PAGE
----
Serving the Vermont Champlain Valley Area for 45 Years
Tuesday November 26, 2013 Edition
Main Sections
Front Page SportsValley VitalsIt's in the StarsStarwiseArchivesLinksAbout The VoiceContact Us







Vermont Documentary The Hungry Heart Presents The Realities Of Prescription Drug Addiction In The Green Mountain State

Bringing to light the story of prescription drug addiction, the documentary The Hungry Heart shares the story of teens and adults in the St. Albans area struggling with this growing epidemic facing the entire Green Mountain State. Crafted over two years by filmmaker Bess O’Brien, the documentary is traveling the state and opening eyes, hearts and dialogues in each community it visits.
photo by Kingdom County Production
Bringing to light the story of prescription drug addiction, the documentary The Hungry Heart shares the story of teens and adults in the St. Albans area struggling with this growing epidemic facing the entire Green Mountain State. Crafted over two years by filmmaker Bess O’Brien, the documentary is traveling the state and opening eyes, hearts and dialogues in each community it visits.

Tuesday November 26, 2013

By Cookie Steponaitis

The Kingdom County Production film The Hungry Heart premiered at local venues and schools around the state. It is the culmination of an intensive two year project focusing on young people in Franklin County who have been caught in the growing epidemic of dependency on prescription drugs. The film is the collective work of a community joining together to face a new wave of addiction that largely goes unseen and unrecognized.  The film made the teenagers in the schools who saw it uncomfortable, emotional and sparked dialogue and debate.
The film was shown at Mt. Abraham Union High School and Vergennes Union High School and chronicles the stories of several young people facing addiction and the efforts of local St. Albans physician Fred Holmes to provide treatment for them. The documentary brought to life the realities of addiction’s impact, dispels stereotypes about who gets addicted and focuses the viewer on the struggles, needs and unbelievable shortage of services available for treatment.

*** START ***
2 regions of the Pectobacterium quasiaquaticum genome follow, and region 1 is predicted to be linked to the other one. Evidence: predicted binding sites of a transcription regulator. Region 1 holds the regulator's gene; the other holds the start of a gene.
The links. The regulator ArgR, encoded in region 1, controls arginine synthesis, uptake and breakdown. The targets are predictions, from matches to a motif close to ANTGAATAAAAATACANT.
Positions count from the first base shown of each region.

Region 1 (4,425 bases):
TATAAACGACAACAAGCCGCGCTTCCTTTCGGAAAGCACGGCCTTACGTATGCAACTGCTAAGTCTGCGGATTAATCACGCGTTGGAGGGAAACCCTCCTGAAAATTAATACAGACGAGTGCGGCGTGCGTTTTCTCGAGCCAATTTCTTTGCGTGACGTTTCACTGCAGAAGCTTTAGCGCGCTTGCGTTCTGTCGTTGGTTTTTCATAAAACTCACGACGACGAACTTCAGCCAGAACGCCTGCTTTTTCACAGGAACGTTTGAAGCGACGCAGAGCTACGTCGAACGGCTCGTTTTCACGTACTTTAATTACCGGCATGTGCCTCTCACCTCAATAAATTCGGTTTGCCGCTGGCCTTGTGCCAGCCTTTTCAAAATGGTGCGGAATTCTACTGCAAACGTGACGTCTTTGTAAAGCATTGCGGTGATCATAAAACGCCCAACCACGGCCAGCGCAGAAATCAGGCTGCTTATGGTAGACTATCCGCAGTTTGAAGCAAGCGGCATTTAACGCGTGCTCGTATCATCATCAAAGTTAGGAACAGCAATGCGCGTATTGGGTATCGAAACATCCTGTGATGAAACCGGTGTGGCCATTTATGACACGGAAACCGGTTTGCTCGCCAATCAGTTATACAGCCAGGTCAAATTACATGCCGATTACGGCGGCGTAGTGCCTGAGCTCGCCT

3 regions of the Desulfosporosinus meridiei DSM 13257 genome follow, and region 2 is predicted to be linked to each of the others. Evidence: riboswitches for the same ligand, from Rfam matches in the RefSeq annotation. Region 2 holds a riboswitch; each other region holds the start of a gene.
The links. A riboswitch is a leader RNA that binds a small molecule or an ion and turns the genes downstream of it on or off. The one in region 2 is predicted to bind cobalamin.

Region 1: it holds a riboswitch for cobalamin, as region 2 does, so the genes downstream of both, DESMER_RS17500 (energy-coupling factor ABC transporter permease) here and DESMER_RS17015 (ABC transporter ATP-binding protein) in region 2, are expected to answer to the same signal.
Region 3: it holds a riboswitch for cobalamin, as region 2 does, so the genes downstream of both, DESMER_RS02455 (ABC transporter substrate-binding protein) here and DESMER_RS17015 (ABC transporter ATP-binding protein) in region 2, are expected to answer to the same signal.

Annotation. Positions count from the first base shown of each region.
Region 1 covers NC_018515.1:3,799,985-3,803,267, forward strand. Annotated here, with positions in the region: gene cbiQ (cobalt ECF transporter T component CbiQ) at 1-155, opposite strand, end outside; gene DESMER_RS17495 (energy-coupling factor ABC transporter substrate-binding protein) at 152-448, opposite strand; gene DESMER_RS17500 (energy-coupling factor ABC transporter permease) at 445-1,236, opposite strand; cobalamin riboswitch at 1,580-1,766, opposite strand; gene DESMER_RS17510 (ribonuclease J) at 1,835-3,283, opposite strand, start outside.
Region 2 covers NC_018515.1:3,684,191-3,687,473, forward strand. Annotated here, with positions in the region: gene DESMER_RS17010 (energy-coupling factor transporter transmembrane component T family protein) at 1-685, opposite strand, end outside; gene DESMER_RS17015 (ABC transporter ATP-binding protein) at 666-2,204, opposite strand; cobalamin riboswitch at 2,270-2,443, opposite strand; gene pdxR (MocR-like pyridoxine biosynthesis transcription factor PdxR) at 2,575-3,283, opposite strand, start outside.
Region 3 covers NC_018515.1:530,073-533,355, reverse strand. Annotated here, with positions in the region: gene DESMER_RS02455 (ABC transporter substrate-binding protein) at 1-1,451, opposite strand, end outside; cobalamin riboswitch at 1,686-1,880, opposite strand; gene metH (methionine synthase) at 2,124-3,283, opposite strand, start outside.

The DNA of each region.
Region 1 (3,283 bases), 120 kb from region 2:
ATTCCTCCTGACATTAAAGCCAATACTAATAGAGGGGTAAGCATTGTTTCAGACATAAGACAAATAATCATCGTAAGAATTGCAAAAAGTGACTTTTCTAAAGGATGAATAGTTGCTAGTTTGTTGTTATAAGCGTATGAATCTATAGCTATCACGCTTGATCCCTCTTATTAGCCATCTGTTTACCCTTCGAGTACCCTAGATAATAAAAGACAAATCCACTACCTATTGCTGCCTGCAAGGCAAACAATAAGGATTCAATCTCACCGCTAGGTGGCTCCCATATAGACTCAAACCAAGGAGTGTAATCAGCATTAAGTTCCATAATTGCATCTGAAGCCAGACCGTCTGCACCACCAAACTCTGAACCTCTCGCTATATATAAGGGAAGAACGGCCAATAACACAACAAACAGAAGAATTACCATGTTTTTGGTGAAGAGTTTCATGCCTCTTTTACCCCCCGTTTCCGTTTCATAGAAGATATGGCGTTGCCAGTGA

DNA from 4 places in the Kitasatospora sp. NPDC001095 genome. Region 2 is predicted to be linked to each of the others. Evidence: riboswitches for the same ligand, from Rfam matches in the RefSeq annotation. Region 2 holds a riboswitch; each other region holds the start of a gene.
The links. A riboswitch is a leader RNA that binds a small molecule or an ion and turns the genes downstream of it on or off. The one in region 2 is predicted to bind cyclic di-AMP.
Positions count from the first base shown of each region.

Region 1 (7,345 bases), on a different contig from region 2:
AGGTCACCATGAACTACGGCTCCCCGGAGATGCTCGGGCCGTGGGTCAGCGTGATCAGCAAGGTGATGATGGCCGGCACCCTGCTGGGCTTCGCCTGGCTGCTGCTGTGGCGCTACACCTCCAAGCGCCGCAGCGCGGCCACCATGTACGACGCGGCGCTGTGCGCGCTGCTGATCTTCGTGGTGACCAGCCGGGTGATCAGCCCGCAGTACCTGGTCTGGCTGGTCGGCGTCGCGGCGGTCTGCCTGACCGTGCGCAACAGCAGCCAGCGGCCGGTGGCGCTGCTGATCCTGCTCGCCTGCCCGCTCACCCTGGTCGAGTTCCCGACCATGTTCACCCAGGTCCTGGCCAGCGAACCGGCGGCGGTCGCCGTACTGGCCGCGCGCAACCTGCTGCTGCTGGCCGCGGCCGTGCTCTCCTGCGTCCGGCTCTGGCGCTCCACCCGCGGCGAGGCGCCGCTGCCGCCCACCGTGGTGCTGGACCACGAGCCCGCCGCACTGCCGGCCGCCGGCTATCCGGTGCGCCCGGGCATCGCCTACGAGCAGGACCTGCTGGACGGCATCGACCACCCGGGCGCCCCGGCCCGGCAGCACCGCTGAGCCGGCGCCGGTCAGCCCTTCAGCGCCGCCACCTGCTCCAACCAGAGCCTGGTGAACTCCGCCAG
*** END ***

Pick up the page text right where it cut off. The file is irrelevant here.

The teens and adults in the film offered to share their personal stories through their own voice, painting a somber and often graphic reality of once addicted what a person will do to get more prescription drugs and the downward spiral into the severing of relationships and the impact on the people and communities where they live.
“It was shocking and eye-opening,” shared one VUHS junior. “You don’t think about drug addiction as a part of the scenery and lifestyle of Vermont, but there is no ignoring it now. People were shocked for a different number of reasons. Some were very emotional because they know people with addiction issues. Some have lost family or friends. Still more seemed uncomfortable even talking about the issues in the movie. No one left the film without it impacting them in some way.”
When film maker Bess O’Brien began the two year long process the film was broad in scope and aimed at developing awareness and offering a way for families, people and communities to address, accept, and support the level to which this issue has become interwoven into communities nationally.
In addition to recent meetings led by Senator Patrick Leahy concerning the issue of prescription drug abuse, the film has raised an alarm that has people talking and hopefully acting. Senator Patrick Leahy has held four community-based meetings in Vermont focusing on the increase of prescription drug abuse in the state. Senator Leahy understands that communities need to raise consciousness and create change around this devastating addiction that claims too many lives.
The impact was immediate and sobering for the Addison County students who saw the film. “No one left there without some different thoughts and feelings,” concluded one VUHS senior. And meeting Dr. Holmes and some of the people in the documentary led to conversations that are only a beginning of understanding and a call to action.


 Printer Friendly  Top
Advertisements


Search our Archives


· More Options



   

Agricultural Weather Forecast:

© 2006-18 The Valley Voice • 656 Exchange St., Middlebury, VT 05753 • 802-388-6366 • 802-388-6368 (fax)
Valleywides: vwides@vvoice.org • Classifieds: classified@vvoice.org • Info: info@vvoice.org